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Some public policy issues attract lots of attention, see lots of publishing and special events held to debate them, get political party activists and ‘wonks’ excited – win-win environmental fixes, clever simplification of tax, better managed healthcare. Those of us working in policy and politics are attracted by the very idea of finding innovative solutions to problems and making people’s lives better.

But there are other issues we face which perhaps are not so glamorous, which make many people want to bury their heads in the sand, and which even provoke denial as to whether any public policy solution can ever be found.

Since the revelations about Jimmy Savile emerged last Autumn there has been a deluge of reports to police and other agencies about sexual abuse suffered in childhood. We are also now becoming sadly familiar with the vicious behaviour of gangs of men who sexually exploit vulnerable girls like those in Rochdale and Oxford. The Director of Public Prosecutions Keir Starmer has talked about the “watershed moment” we are in for both understanding the nature of sexual abuse, the methods used by those who perpetrate it and why victims are often so reluctant to report it.

At the same time we have woefully high rates of sexual and domestic violence in the UK – more than two women are killed every week by a partner or former partner, and there are an estimated 85,000 rapes each year.

There has been a tendency to look at all this abuse as somehow inevitable. Monstrous and vile yes, but ultimately unpreventable, the product of a small criminal minority. And frankly, the fact that the victims are among the more vulnerable in society has also contributed to a lack of political attention to the issue, a perceived small number of vulnerable women and girls. How can political manifestos possibly tackle such abuse?

In fact – when you are willing to get round the table, hold the meetings and the policy events, get the experts who research violence against women and girls and those who work on the frontline in Refuges and Rape Crisis Centres, there are solutions.

And what experts say again and again is – we need to start in schools. We need work throughout school to tackle attitudes that condone abuse before they set in. Young people today are bombarded with confusing and conflicting sexual imagery and ideas about men’s and women’s roles, from music videos and to TV drama storylines, and there is ample evidence about their widespread access to online pornography. Experts recommend that schools train teachers to spot the signs of abuse, have policies on tackling sexual harassment and bullying (don’t let the casual groping and sexual name-calling that girls report as routine go), and ensure that sex and relationships education is part of the curriculum.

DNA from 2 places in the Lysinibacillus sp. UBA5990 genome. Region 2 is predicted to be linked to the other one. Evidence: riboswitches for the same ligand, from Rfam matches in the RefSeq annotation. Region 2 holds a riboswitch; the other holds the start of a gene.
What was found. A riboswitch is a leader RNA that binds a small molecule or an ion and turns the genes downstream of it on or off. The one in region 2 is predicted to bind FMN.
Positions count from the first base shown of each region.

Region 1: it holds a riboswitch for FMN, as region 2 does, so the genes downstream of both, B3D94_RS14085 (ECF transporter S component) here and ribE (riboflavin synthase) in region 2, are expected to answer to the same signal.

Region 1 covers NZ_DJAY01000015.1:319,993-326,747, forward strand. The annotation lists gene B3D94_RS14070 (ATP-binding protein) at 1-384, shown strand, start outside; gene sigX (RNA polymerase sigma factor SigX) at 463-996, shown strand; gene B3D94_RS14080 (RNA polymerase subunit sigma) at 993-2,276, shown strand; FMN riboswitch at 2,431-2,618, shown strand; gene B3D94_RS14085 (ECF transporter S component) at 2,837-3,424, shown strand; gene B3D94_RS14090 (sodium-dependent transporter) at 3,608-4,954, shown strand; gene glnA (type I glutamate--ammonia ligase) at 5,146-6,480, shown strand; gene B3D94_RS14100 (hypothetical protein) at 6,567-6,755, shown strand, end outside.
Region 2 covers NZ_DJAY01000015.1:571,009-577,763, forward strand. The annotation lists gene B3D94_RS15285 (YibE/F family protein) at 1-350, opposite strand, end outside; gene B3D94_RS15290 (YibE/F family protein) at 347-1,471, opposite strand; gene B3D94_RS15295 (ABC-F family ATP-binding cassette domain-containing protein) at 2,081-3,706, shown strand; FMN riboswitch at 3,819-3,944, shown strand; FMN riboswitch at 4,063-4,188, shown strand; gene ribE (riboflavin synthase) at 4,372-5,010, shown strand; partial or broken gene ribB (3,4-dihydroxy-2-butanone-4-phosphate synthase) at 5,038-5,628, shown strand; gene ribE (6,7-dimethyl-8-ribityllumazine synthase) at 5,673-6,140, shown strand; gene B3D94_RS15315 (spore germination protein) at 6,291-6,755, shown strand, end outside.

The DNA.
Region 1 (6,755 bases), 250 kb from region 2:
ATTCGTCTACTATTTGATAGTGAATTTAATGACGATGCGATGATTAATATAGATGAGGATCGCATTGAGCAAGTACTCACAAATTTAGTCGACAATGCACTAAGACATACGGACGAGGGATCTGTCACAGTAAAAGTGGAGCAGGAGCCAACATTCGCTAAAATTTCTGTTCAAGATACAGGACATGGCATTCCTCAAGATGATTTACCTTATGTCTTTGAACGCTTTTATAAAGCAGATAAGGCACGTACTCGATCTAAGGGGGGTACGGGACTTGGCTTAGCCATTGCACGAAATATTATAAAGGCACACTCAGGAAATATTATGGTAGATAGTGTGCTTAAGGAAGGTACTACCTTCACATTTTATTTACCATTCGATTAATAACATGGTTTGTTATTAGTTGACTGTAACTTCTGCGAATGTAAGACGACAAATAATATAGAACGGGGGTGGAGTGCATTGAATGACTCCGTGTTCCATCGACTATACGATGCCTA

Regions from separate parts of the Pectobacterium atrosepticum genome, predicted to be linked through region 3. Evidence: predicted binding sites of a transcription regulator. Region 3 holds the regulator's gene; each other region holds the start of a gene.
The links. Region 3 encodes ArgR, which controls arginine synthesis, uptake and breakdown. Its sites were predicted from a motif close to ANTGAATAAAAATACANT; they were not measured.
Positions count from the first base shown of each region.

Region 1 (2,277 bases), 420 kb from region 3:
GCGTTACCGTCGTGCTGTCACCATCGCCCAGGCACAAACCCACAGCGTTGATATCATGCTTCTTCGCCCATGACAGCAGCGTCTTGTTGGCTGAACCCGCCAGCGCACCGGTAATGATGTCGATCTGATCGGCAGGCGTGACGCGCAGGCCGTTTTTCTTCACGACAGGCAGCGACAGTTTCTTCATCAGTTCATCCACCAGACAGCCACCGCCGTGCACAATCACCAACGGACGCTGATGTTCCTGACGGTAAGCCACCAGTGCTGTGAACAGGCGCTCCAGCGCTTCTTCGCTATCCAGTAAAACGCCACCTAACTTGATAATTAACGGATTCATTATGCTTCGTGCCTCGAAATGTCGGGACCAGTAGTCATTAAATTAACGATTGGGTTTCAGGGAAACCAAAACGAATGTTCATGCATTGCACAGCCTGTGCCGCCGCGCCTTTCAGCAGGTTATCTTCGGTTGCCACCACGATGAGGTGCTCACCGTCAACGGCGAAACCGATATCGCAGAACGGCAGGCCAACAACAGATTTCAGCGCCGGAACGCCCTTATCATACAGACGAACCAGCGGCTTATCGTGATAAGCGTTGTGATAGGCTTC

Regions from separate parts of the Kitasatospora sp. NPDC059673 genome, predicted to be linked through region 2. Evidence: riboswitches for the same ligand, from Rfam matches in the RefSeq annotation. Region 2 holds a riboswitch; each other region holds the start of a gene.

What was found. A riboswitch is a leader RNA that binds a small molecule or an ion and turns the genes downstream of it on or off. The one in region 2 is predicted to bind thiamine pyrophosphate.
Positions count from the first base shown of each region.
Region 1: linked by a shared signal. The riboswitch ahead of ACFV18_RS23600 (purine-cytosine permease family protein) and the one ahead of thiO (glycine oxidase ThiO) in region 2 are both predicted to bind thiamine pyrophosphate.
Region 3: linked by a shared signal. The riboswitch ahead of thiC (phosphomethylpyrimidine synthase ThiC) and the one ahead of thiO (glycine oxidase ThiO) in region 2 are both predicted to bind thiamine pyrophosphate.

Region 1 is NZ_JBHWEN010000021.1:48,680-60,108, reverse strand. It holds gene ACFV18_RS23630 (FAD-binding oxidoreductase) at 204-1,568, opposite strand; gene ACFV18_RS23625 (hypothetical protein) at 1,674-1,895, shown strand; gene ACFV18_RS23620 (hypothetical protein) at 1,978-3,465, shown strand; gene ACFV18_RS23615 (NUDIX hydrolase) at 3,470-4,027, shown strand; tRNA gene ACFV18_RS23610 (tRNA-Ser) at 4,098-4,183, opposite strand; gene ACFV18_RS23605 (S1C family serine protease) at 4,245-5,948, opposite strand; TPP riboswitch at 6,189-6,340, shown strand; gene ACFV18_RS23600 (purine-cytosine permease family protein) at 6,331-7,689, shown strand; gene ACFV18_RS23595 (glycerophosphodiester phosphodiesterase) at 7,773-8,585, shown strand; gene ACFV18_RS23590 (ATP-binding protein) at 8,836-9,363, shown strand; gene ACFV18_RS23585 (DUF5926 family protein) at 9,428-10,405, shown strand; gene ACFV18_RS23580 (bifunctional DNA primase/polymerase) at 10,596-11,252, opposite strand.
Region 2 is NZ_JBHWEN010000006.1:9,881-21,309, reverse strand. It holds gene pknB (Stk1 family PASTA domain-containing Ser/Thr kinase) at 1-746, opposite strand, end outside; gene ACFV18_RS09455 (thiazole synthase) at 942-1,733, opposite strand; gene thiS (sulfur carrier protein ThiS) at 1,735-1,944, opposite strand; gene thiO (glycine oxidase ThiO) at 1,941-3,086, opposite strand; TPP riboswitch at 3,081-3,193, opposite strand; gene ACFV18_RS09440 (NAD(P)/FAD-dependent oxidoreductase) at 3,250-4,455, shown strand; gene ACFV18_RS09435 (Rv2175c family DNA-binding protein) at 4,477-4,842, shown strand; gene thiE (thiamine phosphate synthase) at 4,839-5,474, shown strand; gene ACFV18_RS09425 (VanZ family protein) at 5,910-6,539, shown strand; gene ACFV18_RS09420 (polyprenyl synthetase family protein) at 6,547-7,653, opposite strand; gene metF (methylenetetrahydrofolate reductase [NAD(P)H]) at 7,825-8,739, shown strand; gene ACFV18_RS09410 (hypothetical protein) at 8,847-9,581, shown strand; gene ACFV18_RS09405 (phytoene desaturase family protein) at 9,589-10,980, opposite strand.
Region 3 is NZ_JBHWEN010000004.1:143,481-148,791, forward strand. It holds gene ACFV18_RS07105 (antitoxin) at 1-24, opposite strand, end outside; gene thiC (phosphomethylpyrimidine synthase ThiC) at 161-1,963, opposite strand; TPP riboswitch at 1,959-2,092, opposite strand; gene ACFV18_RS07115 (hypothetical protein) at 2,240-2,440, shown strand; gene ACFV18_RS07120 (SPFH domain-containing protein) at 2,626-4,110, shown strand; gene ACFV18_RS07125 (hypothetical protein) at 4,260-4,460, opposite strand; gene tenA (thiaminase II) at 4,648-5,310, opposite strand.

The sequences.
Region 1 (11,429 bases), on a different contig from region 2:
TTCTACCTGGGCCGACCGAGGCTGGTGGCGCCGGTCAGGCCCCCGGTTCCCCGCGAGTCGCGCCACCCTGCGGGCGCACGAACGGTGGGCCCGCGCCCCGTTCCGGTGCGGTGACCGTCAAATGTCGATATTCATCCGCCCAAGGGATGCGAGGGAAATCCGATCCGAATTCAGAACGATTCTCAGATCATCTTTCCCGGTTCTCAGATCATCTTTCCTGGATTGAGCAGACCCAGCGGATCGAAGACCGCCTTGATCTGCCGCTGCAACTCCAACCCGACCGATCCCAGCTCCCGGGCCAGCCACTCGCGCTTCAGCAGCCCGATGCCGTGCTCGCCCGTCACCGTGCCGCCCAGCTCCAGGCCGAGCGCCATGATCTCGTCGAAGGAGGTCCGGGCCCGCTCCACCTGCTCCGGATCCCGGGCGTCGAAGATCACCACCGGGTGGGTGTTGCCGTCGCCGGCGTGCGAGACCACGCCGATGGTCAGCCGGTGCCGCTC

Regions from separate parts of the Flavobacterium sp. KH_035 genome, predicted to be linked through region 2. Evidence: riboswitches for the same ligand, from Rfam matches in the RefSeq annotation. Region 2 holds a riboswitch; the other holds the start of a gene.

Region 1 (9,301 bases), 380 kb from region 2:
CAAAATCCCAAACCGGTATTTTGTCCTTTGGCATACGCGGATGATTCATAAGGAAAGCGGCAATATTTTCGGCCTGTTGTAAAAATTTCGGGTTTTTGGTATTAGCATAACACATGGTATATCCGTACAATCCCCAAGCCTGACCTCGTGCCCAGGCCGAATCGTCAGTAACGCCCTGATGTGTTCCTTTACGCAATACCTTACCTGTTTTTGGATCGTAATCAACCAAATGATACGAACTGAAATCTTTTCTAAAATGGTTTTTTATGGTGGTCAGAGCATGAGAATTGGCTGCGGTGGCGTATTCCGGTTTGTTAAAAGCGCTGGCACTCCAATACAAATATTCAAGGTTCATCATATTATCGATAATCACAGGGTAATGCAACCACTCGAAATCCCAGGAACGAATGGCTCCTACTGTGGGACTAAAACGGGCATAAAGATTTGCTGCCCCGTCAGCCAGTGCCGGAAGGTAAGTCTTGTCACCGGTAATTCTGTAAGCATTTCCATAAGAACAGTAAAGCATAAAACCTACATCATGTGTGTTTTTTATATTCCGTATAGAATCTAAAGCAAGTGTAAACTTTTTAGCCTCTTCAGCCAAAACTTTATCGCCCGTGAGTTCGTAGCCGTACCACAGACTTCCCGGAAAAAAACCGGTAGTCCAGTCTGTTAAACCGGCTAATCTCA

This Government is to be praised for its adoption early on of an action plan to end violence against women and girls. Lead by Theresa May MP this plan instituted a more strategic approach to tackling abuse in all its forms – domestic and sexual violence, trafficking, forced marriage, FGM and more. It also includes a commitment to prevent as well as tackle abuse after it happens. A new report published today assesses this specific commitment to prevent and finds that while there is excellent ongoing work, including the Home Office thisisABUSE teen abuse prevention campaign, the work overall is patchy and urgently needs more political leadership. An accompanying poll shows that the public is hugely supportive of compulsory sex and relationships education as a key method of preventing abuse. The Government is not currently minded to institute this. We urgently need more policy debate about the role of schools in preventing future abuse of women and girls.

In media policy – David Cameron has commissioned work from the heart of Number 10 on the sexualisation and commercialisation of childhood which has produced some strong recommendations on control of violent video games and possibly also a re-examination of the regulation of music videos. But we are also almost two years into a national debate about the ethics and behaviour of our national press and the portrayal of women and girls in our newspapers is not featuring here. More than 100,000 people have signed a petition for the end of Page 3. Again, we urgently need policy debate about the effects of media policy on women and girls.

The EVAW Coalition looks forward to further meetings soon with those across the political spectrum who want to look at what policy would actually prevent abuse. And we continue to urge all our political leaders to gear up on prevention of abuse before it happens.

Sarah Green is Campaigns Manager of the End Violence Against Women Coalition.

Follow Sarah on Twitter.

Views held by contributors are not necessarily those of Bright Blue, as good as they often are.

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